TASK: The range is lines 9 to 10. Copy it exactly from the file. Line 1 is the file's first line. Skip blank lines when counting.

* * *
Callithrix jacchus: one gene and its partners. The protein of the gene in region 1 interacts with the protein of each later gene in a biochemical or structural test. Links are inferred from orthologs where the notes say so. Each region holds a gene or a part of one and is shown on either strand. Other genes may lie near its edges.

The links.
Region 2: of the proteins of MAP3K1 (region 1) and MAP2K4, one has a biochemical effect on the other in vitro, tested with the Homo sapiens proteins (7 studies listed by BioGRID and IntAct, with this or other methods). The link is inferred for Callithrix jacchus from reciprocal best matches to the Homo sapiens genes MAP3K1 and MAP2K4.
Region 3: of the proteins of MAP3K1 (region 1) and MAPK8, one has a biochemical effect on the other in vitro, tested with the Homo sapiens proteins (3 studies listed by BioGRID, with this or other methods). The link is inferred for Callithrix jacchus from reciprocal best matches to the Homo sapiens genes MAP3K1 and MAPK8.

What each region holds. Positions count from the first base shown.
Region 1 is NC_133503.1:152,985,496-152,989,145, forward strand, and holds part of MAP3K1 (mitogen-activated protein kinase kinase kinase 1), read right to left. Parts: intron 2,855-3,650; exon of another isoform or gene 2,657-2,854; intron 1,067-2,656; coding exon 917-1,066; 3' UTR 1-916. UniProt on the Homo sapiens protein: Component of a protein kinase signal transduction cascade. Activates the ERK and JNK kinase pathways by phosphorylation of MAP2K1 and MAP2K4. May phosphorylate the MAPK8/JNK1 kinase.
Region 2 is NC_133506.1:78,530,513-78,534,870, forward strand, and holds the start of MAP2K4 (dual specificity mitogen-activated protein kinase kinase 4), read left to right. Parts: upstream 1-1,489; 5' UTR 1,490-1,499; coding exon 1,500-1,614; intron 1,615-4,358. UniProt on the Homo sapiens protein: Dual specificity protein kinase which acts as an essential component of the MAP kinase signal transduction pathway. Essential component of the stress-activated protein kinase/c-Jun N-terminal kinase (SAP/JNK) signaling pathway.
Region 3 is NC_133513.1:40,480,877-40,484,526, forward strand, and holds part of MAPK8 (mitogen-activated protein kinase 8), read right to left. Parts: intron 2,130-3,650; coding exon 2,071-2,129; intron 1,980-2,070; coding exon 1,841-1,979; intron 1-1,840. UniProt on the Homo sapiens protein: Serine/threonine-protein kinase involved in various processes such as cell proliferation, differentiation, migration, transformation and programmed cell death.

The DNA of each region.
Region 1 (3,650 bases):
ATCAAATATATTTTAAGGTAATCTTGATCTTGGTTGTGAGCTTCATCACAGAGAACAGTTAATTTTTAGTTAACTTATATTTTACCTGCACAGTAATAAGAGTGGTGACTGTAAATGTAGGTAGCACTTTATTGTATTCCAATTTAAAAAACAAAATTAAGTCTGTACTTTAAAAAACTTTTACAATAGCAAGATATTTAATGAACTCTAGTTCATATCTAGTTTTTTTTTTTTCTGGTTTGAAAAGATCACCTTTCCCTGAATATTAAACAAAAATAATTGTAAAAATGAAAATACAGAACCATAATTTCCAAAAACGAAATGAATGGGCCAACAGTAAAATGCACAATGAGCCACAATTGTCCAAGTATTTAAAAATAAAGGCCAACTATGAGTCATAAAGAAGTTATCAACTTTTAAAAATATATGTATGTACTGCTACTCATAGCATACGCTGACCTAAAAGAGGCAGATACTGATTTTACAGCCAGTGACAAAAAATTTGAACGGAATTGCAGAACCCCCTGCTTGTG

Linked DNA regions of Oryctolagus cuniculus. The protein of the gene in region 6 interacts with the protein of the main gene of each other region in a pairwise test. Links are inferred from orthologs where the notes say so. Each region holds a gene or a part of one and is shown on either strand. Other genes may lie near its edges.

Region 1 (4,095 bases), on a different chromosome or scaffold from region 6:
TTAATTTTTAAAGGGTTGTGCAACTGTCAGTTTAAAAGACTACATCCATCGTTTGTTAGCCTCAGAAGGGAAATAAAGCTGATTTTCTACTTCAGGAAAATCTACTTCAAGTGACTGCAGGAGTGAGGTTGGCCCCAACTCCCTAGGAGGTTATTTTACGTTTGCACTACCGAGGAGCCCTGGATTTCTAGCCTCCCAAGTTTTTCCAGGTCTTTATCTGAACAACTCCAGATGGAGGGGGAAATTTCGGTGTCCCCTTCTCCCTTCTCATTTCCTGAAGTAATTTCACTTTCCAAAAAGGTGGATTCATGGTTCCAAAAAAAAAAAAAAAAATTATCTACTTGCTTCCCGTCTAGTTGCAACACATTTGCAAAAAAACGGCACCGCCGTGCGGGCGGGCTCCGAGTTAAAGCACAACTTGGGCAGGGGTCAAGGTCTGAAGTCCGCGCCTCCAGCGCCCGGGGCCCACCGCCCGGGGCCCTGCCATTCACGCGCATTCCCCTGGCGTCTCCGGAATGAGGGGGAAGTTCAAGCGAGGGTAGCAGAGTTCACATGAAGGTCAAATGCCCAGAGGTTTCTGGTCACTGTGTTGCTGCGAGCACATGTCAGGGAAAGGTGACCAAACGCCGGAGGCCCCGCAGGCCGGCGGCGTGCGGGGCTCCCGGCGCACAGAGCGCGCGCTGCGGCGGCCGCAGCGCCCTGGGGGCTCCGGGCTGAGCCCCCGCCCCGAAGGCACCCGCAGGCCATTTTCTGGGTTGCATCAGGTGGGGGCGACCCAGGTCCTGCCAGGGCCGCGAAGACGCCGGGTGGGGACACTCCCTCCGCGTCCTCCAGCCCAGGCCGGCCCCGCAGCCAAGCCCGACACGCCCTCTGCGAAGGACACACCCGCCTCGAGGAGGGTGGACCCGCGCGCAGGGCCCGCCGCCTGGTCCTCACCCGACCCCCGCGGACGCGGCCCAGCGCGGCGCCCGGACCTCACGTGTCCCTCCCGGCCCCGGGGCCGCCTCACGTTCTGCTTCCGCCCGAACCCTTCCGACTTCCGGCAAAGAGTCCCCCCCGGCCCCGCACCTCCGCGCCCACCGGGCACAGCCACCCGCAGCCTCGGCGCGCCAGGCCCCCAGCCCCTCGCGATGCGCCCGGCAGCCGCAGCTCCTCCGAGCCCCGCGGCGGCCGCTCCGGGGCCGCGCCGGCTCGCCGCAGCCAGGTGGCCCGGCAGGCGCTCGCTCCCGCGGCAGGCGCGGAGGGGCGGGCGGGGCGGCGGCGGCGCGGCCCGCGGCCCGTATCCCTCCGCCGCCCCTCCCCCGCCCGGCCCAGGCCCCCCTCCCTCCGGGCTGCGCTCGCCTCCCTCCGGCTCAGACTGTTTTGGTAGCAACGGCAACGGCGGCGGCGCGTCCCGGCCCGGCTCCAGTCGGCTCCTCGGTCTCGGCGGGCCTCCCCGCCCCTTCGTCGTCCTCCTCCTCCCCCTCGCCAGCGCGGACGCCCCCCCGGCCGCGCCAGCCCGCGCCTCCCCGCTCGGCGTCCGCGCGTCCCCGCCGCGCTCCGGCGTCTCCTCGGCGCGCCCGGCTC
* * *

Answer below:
The DNA of each region.
Region 1 (3,650 bases):